Built to Suit the Retail Real Estate Industry PlainVanillaShell US Edition You are signed in as  
guest  

Sign in now  

Logout  
topnav
Home News Archive Featured Stories Retail Real Estate Marketplace Contact Us Subscription Info
legal  

legal

Print Page Old Law Spells Big Tax Break
by Ron Davis

City officials in Independence, MO, must give a big tax break to the local developer of a new retail complex—whether they like it or not.

That’s because the developer discovered after buying the property that Missouri law designates the building he constructs there an “urban renewal project.” As such, he gets a sizable abatement in property taxes.

City officials have battled to prevent the windfall, however. They contend that the law governing urban renewal in Independence is longer valid.

In fact, that law has existed for more than 50 years. The state’s legislature enacted it in the 1950s to encourage redevelopment in blighted areas of Missouri’s cities. The Independence city council eventually adopted the provisions of that law to focus on urban renewal of its Old Town area, in a joint venture with the property owners there.

But over the years the city lost interest in that venture. And although the law has remained on the books of the city code, no owner of Old Town property had ever previously applied for a tax abatement. As a result, city officials considered the Old Town plan “closed out,” despite needing approval for such action from the property owners there.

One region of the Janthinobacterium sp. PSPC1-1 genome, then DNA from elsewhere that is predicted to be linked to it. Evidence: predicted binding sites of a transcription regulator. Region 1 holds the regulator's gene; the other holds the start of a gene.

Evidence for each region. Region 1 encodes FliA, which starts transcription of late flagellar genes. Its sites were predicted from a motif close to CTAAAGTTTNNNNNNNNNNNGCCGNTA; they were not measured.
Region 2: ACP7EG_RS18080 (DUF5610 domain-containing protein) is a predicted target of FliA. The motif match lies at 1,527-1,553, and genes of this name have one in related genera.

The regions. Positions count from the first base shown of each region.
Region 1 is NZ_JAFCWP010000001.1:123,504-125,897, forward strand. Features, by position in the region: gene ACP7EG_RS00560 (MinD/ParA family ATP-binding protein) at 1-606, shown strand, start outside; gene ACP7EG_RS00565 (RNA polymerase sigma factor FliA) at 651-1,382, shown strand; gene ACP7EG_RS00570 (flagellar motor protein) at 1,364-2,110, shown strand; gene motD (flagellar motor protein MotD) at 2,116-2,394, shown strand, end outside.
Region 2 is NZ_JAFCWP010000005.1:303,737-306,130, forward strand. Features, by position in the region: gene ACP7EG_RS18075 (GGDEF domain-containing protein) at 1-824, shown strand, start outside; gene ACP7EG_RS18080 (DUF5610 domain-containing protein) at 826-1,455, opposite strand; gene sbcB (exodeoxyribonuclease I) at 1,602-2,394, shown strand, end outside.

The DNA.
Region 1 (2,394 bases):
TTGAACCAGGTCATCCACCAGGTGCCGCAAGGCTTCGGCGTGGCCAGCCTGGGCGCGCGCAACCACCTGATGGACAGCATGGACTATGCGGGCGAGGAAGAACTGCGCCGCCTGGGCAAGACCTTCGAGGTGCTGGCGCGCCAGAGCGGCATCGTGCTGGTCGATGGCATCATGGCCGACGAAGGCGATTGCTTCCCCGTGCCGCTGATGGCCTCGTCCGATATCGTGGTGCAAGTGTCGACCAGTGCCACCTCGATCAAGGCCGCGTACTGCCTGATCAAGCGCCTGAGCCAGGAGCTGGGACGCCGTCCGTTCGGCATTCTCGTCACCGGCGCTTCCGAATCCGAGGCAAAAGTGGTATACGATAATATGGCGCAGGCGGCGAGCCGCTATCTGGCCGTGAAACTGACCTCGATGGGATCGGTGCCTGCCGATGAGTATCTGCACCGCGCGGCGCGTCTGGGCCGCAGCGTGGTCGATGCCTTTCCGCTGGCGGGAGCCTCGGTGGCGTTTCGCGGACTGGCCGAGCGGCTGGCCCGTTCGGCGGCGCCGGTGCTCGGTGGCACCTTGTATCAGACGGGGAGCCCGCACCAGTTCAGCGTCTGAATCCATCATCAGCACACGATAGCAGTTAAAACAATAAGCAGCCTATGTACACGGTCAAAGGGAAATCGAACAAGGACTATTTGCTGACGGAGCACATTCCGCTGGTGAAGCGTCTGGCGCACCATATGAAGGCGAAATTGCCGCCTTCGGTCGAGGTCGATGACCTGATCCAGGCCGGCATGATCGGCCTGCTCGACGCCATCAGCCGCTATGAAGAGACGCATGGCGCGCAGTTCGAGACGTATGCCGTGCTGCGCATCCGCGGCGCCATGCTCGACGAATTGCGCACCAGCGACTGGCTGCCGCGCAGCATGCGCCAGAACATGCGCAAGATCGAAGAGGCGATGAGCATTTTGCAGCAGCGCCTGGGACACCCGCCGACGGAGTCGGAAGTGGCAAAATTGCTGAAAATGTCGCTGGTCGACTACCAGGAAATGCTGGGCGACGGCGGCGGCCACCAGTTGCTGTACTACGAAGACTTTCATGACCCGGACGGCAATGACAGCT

City officials were therefore obviously surprised when the developer applied for the tax abatement. They soon responded, however, by rejecting his application.

The developer sued, arguing that the urban-renewal law still applies because, under law, city council and the Old Town property owners had never officially invalidated the urban-renewal plan.

A Missouri appellate court agreed with the developer, explaining, “The Old Town plan expressly states that it automatically renews for successive five-year terms, ‘unless by vote of the then owners of a majority of the square footage within the area, and by approval of the governing body of the locality, it is agreed to terminate the plan at the end of any such period.’ It is undisputed that the owners have never voted to terminate the Old Town plan. Therefore, the plan likewise continues to exist.” (Casey’s Marketing Co. v. Land Clearance, 101 S.W.3d 23 [Mo.App. W.D. 2003])

Decision: January 2003
Published: May 2003

Privacy Policy | Terms & Conditions | Contact | About Us